Neuroenhancement via transcranial direct current stimulation: cognitive and neurophysiological aspects.
Since time immemorial, human beings strive for self-improvement, an endeavour that is not restricted to physical attributes but encroaches on mental abilities. For decades, neuroenhancers were the means of choice. However, the (re-)emergence of non-invasive brain stimulation techniques, including transcranial direct current stimulation (tDCS), promised well in basic as well as translational research. But more recently, due to increasing numbers of non-reproducible results, the reliability of the stimulation outcomes has been called into question.
On closer examination, the heterogeneity of tDCS outcomes follows a distinct pattern with low performers in a given task generally showing higher stimulation-induced gains. This holds true across distinct populations, insofar as greater tDCS effect sizes were demonstrated in healthy elderly and cognitively impaired individuals in contrast to healthy young adults. In a first study, we demonstrated that even within a relatively uniform population the same pattern of a differential benefit in a verbal learning task substantiates.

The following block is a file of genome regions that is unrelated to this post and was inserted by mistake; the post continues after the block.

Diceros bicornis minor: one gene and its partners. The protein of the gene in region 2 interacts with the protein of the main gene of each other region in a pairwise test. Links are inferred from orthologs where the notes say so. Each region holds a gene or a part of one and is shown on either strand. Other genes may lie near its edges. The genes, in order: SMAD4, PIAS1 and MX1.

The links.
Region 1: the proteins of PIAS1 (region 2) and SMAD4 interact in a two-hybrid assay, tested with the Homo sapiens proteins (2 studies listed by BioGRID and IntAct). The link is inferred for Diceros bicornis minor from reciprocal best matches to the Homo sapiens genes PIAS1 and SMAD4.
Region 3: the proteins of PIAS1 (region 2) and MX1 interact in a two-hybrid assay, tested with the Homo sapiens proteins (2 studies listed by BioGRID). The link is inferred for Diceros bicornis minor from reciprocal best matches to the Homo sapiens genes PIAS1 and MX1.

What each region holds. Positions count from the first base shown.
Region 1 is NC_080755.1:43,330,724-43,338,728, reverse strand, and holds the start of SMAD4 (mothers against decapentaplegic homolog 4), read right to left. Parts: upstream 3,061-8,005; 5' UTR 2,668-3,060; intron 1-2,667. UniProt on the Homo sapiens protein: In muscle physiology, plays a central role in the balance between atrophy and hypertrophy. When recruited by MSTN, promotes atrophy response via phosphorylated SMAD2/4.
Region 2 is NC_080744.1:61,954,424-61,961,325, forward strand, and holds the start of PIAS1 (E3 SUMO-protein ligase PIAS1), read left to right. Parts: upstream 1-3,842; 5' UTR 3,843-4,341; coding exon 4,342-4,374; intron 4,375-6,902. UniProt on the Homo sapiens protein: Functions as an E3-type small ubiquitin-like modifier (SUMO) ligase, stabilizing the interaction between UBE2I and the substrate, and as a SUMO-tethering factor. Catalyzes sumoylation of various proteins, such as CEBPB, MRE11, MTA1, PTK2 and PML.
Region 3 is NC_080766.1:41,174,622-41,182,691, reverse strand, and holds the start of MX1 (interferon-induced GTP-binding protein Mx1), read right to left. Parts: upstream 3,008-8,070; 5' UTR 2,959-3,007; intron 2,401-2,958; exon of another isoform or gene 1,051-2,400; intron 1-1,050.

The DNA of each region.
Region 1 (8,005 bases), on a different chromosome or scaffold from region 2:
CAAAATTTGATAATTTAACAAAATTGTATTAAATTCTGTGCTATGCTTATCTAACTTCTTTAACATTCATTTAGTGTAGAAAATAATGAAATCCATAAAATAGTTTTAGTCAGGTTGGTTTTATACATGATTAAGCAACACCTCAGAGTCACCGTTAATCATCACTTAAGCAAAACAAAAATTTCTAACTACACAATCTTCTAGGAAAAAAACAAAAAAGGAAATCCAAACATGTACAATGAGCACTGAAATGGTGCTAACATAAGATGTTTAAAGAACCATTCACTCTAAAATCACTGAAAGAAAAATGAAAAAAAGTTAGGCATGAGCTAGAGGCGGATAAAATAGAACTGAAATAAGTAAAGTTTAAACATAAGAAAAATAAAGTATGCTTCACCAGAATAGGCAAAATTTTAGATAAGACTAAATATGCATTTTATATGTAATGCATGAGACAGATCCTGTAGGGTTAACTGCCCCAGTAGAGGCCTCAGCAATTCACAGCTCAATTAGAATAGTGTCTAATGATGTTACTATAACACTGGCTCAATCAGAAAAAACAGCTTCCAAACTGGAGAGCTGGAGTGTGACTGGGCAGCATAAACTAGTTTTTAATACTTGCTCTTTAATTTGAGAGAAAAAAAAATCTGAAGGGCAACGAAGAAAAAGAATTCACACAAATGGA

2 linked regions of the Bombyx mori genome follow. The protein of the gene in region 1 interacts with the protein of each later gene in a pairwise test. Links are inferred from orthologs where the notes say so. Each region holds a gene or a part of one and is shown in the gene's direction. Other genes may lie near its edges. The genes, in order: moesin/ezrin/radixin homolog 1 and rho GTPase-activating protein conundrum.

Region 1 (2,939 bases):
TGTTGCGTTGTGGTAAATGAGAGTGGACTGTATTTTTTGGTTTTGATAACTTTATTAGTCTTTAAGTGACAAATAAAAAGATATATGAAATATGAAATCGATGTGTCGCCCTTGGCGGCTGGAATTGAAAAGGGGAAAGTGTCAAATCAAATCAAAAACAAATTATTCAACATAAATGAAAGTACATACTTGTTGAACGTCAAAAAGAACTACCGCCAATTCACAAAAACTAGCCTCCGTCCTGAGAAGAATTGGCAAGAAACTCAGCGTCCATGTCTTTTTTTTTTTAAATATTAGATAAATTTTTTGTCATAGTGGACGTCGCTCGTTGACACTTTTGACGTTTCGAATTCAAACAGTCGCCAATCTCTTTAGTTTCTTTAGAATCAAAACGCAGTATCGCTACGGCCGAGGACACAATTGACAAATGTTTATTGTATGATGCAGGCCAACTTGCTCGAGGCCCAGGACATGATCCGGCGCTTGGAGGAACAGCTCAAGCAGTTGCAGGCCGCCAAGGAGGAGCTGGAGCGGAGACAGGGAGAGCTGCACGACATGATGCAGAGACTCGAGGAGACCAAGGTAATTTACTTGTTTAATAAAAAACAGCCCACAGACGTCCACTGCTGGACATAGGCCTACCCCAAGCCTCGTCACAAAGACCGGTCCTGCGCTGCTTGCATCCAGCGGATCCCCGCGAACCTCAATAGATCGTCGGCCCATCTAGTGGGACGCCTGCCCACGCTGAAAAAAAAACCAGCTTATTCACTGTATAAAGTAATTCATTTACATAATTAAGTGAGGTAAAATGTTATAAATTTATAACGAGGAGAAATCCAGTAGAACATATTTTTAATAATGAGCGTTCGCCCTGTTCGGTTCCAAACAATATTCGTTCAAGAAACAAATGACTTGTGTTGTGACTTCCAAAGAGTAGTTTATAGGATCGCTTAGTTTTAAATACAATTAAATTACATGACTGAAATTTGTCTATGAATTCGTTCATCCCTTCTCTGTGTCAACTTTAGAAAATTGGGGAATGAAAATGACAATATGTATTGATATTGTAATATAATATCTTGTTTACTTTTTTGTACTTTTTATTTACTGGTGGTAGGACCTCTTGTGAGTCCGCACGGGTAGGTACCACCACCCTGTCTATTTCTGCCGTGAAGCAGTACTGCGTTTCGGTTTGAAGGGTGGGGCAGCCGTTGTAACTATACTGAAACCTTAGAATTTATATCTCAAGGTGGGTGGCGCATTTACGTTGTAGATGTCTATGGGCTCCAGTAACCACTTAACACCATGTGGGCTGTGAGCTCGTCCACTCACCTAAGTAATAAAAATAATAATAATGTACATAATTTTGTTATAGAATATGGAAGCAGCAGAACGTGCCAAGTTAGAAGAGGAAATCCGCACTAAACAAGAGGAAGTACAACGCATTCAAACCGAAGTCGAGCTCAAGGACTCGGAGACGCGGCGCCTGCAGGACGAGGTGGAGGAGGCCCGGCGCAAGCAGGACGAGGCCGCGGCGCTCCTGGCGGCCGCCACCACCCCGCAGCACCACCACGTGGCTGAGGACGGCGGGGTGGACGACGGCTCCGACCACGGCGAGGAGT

Behaviour and the respective impact of tDCS are based on neurophysiological principles. Thus, in search of valid biomarkers for stimulation-induced benefits the combination of tDCS and multimodal imaging methods has become evermore common. Following this line of reasoning, we have moved the previous experimental setting into the MR scanner with the aim to assess neurotransmitter levels in addition to task performance. This enables us to explore potential correlations between the measures as well as to investigate the mode of action of tDCS. These insights are particularly crucial when establishing tDCS as a valid treatment option.